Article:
Uniforms and uniformity
Uniformity of clothing is believed to lead to uniform behaviour, and uniform behaviour is supposed to lead to conformity of thought.
One of the reasons for dressing soldiers in uniform is to make them into a cohesive group that can commit acts of violence that none of them would commit individually. Two neighbouring schools with different uniforms are more likely to be antagonistic to each other than other young people in their normal, informal clothing. If you collect a group of people together and dress them all in the same way, they are likely to develop a group identity and a group ethic that is nothing to do with their personal identity or their individual perceptions of right and wrong. At the Doctor Pedro Albizu Campos Puerto Rican High School in the Chicago gangland, where it was the gangs who wore the uniforms, the only rule about uniform was that you couldn't wear one.
In Britain successive governments have apparently thought that children learn better if they are obliged to wear a uniform. Schools are commended for their insistence of details of uniform. It seems to be thought more important to make children dress like each other than it is to allow them to be comfortable and wear what suits them.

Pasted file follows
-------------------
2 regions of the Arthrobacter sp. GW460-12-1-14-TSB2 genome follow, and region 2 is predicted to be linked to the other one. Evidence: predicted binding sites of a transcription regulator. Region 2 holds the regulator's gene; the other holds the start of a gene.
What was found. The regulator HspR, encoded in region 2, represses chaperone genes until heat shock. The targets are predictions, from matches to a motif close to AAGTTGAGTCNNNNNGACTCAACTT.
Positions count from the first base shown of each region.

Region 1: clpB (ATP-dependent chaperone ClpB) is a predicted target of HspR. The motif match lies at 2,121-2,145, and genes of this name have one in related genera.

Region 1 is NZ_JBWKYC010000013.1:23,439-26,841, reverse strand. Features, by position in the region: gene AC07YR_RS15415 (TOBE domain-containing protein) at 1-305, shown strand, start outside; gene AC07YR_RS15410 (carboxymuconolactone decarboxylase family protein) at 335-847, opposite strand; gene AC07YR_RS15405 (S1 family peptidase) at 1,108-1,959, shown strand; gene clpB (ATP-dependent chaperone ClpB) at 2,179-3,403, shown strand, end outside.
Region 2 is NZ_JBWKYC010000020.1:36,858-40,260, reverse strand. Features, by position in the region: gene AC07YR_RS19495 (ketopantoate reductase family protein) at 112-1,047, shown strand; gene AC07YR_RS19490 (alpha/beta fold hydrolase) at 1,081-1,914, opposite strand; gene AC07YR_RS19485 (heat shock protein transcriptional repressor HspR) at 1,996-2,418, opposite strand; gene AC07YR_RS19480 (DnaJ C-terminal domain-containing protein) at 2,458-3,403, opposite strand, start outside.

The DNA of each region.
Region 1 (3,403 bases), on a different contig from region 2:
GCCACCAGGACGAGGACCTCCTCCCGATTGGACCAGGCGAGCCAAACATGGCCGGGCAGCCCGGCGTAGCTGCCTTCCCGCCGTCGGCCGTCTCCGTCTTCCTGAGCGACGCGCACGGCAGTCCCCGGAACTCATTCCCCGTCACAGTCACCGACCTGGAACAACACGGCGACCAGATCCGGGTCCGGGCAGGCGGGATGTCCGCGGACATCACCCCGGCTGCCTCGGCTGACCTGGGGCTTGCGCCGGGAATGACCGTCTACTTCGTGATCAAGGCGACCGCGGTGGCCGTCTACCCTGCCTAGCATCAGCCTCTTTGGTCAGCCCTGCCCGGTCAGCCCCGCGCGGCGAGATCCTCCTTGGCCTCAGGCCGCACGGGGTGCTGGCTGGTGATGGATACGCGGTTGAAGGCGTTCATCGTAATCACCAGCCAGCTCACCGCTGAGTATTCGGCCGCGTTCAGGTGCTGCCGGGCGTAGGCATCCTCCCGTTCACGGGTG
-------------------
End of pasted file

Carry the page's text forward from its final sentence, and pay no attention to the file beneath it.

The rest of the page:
There are three reasons given for encouraging schools to have uniforms – uniforms disguise differences in family income, uniforms prevent children from being teased because they are wearing unfashionable clothes and uniforms give children a sense of pride in their schools.
Let us look at these arguments one by one. Uniforms disguise differences in income, it is said. Cheap white shirts, second-hand uniforms, darned and patched clothes are presumably invisible, but there is another, and more important reason for doubting that a uniform disguises difference of wealth. Sometimes it emphasises it. At a comprehensive school where I taught for a short time one boy in my tutor-group could not come to school for a week because he had only jeans and no trousers. The law says that children have to attend school, but if their parents cannot afford exactly the right clothes the school will assume the right to send them home again.
Uniforms prevent children being teased for wearing unfashionable clothes. I have heard this argument from schoolchildren, and it is certainly true that where there is a school uniform one reason for teasing has been removed, but the inclination to tease has not been tackled. You may still get teased for wearing glasses, or having a stammer, or being timid and not being able to stand up for yourself. It is impossible to remove every possible reason for teasing, but the important thing is not to remove the causes for teasing, but to remove the wish to tease. This is far easier when the relationship between children and staff is relaxed and friendly, and unfriendly teasing is completely out of place.